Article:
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Climate leadership created at grass-roots level in the US


Tiina Kähö

The Finnish Innovation Fund Sitra


I took part in the Climate Leadership Conference in Washington, DC in late February. This brings together leading companies, researchers and decision-makers from around the world. The main emphasis was on innovation and new business solutions and partnership types (PPPs) that help prevent climate change.

Although we are in the middle of the important Paris Climate Talks, none of the people I met considered it likely that the US would sign an internationally binding climate agreement. Neither did these people pin their hopes on national policies, although the Clean Power Plan that President Obama launched last year was a step in the right direction, they said. But what is going on in the US right now and what are the actual climate leadership measures being taken?

A lot of work is being done at the grass-roots level: new operating models are being sought to make companies, cities and communities more resilient to the effects of climate change. Some good examples include the San Diego Regional Climate Collaborative, C2ES Community Engagement Tool and Four Twenty Seven Climate Solutions.

However, it is the State of California that is acting as the spearhead, being the US “laboratory” with the Global Warming Solutions Act passed in 2006, commonly known as AB 32. The state is committed to reducing its greenhouse gas emissions to their 1990 levels by 2020 (this translates to a reduction of about 15% from the business as usual development). The key mechanism is an emissions trade system introduced in 2013, covering about 85% of California’s greenhouse gas emissions. It is the only emissions trading system in the US that covers all key economy sectors, not just electricity production. The system has been considered a brave experiment from which others can learn.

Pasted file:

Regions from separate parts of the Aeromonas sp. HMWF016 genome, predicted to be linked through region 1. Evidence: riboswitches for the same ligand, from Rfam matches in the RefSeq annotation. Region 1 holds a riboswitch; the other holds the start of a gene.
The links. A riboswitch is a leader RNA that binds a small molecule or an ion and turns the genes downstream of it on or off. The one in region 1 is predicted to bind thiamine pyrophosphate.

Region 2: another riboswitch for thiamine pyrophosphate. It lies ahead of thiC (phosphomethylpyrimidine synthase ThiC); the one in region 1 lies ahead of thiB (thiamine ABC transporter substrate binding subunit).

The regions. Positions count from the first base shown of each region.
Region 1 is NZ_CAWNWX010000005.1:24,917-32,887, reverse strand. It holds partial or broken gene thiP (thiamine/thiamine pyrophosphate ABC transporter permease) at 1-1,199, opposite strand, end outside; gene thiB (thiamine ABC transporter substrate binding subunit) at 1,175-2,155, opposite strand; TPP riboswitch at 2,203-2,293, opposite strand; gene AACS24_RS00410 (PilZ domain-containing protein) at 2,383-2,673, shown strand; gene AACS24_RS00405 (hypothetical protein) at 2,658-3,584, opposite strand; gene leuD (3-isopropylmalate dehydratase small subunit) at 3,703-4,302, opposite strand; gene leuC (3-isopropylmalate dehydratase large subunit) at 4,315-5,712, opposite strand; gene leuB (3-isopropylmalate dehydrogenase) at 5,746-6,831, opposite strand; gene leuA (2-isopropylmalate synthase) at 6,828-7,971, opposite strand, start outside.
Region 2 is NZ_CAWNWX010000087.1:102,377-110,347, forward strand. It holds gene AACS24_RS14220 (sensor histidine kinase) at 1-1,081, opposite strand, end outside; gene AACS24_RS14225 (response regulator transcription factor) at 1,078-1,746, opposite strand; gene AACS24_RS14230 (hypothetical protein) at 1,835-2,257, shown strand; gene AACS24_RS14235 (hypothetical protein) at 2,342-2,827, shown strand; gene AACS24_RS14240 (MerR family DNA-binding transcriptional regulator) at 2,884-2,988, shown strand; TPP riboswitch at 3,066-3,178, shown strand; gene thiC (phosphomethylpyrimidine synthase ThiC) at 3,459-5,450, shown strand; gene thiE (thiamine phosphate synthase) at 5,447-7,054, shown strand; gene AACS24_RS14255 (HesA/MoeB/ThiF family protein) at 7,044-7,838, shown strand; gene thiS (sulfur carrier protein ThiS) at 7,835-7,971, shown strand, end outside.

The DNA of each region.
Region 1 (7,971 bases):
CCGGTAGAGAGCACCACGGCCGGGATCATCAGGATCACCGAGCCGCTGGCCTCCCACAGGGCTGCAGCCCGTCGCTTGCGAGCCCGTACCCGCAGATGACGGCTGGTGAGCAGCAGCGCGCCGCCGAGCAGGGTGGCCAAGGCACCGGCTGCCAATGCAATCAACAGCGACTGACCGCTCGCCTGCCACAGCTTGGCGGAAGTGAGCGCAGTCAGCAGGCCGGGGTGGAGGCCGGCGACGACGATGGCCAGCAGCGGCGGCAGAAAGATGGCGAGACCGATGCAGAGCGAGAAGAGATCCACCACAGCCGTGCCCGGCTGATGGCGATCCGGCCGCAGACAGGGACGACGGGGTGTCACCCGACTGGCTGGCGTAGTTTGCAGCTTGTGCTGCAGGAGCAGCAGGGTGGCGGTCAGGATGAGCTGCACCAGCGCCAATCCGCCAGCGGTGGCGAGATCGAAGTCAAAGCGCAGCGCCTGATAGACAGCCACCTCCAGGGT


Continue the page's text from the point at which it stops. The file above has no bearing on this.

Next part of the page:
In two years the experiment has shown that the emissions trading system is actually working – in the world’s eighth-largest economy. California has also shown that emissions and economic growth do not necessarily go hand in hand: in 2013, GNP increased by 2% while CO2 emissions decreased by 4%. These may be small figures, but California is heading in the right direction. Investments in clean forms of energy and in traffic and energy efficiency have been higher than anyone could have predicted. It was inspiring to listen to Californians talking about the system’s development and challenges. It was obvious that the decision-makers’ resolve and clear targets have been crucial for the system’s success. California is also in direct co-operation with Mexico and China, among others, in exchanging information and experiences to enable a transfer to a low-carbon economic system.

Climate change has been a harsh reality in many US states, especially in coastal areas. Since retreating from the coast is not a realistic prospect, cities are doing all they can to ensure that any realised risks do not become too costly. The Risky Business project by Michael Bloomberg and Co. has done a convincing job by presenting the effects of climate change to the US economy in real terms. The figures are stunning. For example, storms and hurricanes alone are estimated to account for 35 billion dollars a year over the next 35 years. Already 77% of businesses in the Standard & Poor’s Global 100 Index have integrated climate risks as part of their regular risk management. Climate change is also seen in these companies as a business opportunity (75%), while a mere 27% recognised new business opportunities through climate change. This is also pretty much in line with a recent survey the Finnish Innovation Fund Sitra commissioned from the market research company Taloustutkimus.

But what about the climate leadership? This was revealed at the end of the conference as a group of companies, cities and individuals were awarded for exemplary climate work. What I remember best is a Californian representative who said that a large amount of Americans are only waiting for them to fail and that new, bold initiatives will not be economically viable. However, Californians have decided to prove them wrong, regardless of who is in the White House.

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